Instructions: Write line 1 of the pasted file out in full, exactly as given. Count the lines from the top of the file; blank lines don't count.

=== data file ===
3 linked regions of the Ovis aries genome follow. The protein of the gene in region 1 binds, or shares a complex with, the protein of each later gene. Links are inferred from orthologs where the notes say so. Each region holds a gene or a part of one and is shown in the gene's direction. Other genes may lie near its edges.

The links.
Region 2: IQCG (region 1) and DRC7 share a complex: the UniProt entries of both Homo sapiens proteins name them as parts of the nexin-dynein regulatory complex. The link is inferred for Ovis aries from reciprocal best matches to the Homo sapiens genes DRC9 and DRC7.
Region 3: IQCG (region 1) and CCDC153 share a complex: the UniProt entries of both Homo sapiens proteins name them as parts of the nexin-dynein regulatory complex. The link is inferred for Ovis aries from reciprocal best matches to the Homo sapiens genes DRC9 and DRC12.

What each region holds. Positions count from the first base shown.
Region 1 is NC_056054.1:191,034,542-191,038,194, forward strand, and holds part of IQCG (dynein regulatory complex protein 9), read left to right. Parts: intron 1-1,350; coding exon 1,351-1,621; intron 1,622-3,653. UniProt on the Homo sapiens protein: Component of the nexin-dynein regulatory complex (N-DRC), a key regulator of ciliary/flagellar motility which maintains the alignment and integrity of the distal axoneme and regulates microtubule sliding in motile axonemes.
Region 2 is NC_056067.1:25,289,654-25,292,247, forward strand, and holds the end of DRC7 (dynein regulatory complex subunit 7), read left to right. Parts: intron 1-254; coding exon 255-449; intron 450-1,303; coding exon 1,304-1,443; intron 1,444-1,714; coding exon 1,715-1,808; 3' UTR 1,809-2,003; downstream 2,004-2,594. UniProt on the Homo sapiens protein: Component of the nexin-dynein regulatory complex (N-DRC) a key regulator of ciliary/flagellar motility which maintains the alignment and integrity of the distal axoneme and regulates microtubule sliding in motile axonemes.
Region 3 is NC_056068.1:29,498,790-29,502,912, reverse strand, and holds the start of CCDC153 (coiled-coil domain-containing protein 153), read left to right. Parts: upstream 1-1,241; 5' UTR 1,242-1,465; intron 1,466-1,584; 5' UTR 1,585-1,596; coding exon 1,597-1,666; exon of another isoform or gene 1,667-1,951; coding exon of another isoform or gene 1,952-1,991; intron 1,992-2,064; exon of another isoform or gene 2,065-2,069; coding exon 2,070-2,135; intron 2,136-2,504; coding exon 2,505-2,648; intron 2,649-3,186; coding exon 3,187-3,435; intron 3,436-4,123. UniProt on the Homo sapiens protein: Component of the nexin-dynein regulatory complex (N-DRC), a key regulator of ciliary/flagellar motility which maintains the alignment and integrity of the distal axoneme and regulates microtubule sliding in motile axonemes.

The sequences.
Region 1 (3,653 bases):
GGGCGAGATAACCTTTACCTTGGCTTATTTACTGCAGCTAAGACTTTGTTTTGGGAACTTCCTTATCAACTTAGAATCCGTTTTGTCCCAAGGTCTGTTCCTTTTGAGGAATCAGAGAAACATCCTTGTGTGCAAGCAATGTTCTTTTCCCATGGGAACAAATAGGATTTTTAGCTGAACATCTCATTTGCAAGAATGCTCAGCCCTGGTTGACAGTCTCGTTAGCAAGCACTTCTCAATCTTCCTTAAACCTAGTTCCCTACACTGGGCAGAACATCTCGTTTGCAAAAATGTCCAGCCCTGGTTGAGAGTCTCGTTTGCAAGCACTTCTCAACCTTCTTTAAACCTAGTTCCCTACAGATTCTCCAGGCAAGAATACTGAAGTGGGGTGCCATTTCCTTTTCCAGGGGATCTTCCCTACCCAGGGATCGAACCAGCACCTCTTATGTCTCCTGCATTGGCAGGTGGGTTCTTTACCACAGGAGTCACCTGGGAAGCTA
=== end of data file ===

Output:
3 linked regions of the Ovis aries genome follow. The protein of the gene in region 1 binds, or shares a complex with, the protein of each later gene. Links are inferred from orthologs where the notes say so. Each region holds a gene or a part of one and is shown in the gene's direction. Other genes may lie near its edges.